Unlike civil process, in the execution of criminal process the test is whether there are reasonable and probable grounds for acting. If the police officer has reasonable and probable cause to believe that the person named in the warrant for arrest is in the home of a stranger he has the right, after proper demand, to enter the home forcibly, to search and to arrest. In the present case the police officers had reasonable and probable grounds for believing that C was in the appellant’s apartment.

Except in exigent circumstances, the police officers must make an announcement prior to entry. In the ordinary case, before forcing entry, they should give (i) notice of presence by knocking or ringing
the doorbell, (ii) notice of authority, by identifying themselves as law enforcement officers and (iii) notice of purpose, by stating a lawful reason for entry.” Eccles v. Bourque et al., [1975] 2 SCR 739

FACT: Corey Peeace and his family endured unlawful Calgary police entries of their residence on 3 separate occasions within as many years prior to his killing in June 2011.  

FACT: Officer Cook, Corey’s killer, was the subject of a complaint and litigation Corey initiated in respect of an unlawful entry, assault and unlawful arrest on February 2010 when Cook trespassed, assaulted, handcuffed & tasered Corey while he was sleeping in bed.

FACT: Chief Hanson, Officer Cook, Gary Creasser & Cliff Purvis each appear to have unclean hands not only in respect of appearing to each be parties to Corey’s killing, but also in respect of what appears to be obstruction, conspiracy and cover-up.

^ (click to watch) ^

June 10, 2011 Killing of Corey Peeace – Corey’s Story

by Ca Douglas 

“I’m a lawyer.” – Cliff Purvis

A.S.I.R.T. Director Cliff Purvis verified that the Calgary policeman who first handcuffed and tasered (& later shot and killed) Corey Peeace is four-division officer Stephen Cook. This officer may have motive – wanting to end a lawsuit against him for tasering Peeace while handcuffed and the Calgary Police Service for Human Rights abuses.

Justice for Corey

On the evening of June 10, 2011, Corey Peeace (pronounced Pea-Ace) and his extended family were watching a National Hockey League playoff game at Corey’s home in Calgary. Like many other families across Canada, they were gathered around the family set, eating, some of them having a couple of beers as they cheered for their favoured team. At around 6 p.m., an argument broke out between family members over a missing package of cigarettes opened by Corey moments before – Corey became uncharacteristically angry and a family member called his mother, Stella who had just left the house.

Stealla Peeace & Her Family

There are differences between the story being told by the police and the story being told by the family about the police response that ended when a police officer felt justified in shooting Corey four times in the chest to death.

Scene of the Corey’s Killing (Rear Entrance of his Calgary Residence)

If you read about it in the city’s three newspapers, or watched on the 4 major networks, one would be led to believe that the shooting was justified.

Alberta Justice?

After two conferences with Peeace’s family directly regarding the circumstances into Corey’s death, a picture emerged from the family that not only seemed reasonable, but credible. This is their story and one that has never been told by the Calgary media. The story actually began in another house on another street in the same “Erin Woods” neighbourhood in Calgary. It is a neighbourhood, not unlike any other neighbourhood in Calgary where the houses are crammed together, most made cheaply and rented out.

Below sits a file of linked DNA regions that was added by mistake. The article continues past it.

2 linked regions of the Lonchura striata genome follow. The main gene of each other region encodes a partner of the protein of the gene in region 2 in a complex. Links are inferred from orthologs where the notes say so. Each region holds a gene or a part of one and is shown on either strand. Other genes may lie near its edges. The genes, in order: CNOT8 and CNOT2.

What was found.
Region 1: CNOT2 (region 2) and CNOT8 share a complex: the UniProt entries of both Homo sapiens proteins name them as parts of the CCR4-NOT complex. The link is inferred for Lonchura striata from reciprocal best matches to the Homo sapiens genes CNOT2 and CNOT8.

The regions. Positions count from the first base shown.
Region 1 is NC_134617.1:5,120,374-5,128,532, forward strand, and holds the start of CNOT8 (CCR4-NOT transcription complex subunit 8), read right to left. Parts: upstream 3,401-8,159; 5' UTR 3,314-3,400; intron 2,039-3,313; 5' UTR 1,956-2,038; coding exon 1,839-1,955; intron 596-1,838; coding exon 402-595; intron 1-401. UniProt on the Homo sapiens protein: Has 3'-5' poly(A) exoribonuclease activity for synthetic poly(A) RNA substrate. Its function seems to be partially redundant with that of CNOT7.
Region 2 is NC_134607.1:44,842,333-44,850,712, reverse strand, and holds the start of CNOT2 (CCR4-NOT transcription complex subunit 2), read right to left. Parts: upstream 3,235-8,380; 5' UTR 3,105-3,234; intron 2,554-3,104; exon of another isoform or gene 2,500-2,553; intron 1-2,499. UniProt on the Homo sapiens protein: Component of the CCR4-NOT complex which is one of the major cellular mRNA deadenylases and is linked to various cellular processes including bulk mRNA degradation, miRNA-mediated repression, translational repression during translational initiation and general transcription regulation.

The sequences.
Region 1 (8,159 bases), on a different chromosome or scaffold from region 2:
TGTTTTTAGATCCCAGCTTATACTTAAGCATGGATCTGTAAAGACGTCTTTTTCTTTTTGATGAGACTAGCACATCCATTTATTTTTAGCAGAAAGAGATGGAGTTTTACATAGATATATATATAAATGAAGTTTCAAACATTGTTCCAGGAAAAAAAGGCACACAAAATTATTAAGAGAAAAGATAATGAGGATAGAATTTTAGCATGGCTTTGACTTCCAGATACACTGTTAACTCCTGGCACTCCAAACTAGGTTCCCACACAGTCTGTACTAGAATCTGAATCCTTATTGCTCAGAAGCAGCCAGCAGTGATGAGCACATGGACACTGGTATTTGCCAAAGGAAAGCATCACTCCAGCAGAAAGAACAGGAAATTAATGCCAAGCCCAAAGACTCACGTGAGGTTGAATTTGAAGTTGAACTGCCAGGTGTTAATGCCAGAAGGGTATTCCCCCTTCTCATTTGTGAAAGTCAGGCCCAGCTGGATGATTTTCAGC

Is Lady Justice Blind?

There were two “First Nations’ families” in this neighbourhood, Corey’s and his neighbours who lived two houses down. One night, the police from “Four Division” raided both houses, apparently because of a “gun call.” In a flash, police members shoved the faces of the two families down into the ground, all hands restrained behind their backs, each of them thoroughly searched. Then there were a lot of high fives and derogatory racial slurs made against the two native families by the police officers on the scene. It is interesting to note that the house in between the native families’ homes lived a white family and was excluded from the raids. These raids turned up no weapons in the subsequent search of the homes of the two families and there were no charges laid. After the incident, Corey Peeace complained to the Human Rights Commission (the outcome remains unknown). After the incident, Corey’s family relocated to a new home a couple of blocks away. In February 2010, the family was watching an Olympic Hockey game when an argument broke out between Corey and his spouse Vanessa. 911 was dialed on that night as well. After the short argument, Corey went to his bed and slept. Quite literally, he was dead to the world. Another call was placed to 911 to tell the dispatcher that Corey had gone to bed and was no longer any issue. It was over 50 minutes after the initial 911 call before officers showed up at the front door, even after the call to say they were no longer needed. This report did not name the officers because it seems to be police policy here in Calgary not to name officers in such incidents, including when an officer shoots a civilian dead. This is unlike the policy in other forces such as the Toronto Police Services and the Ontario Provincial Police, where officers involved in serious incidents are named to the public. The officers entered the family’s residence without invitation, demanding to know where Corey was. They were adamantly told that he was asleep and their presence was not required, but they continued uninvited into their home and found Corey in his bedroom. The officers then proceeded to physically wake Corey up. Corey, in a alcohol induced slumber, was not aware that the police were in his room and he batted them away. He wanted to do nothing more than sleep. The officers perceived this as an assault on police officers and proceeded to handcuff Corey behind his back. One officer got on top of Corey’s back with one knee with his other knee pushed into Corey’s ribs. With Corey well restrained, the other officer then discharged his taser on Corey in front of his on-looking family. One of the officers then proceeded to try to pressure Corey’s spouse to utter a statement declaring that Corey had hit her but she refused to lie.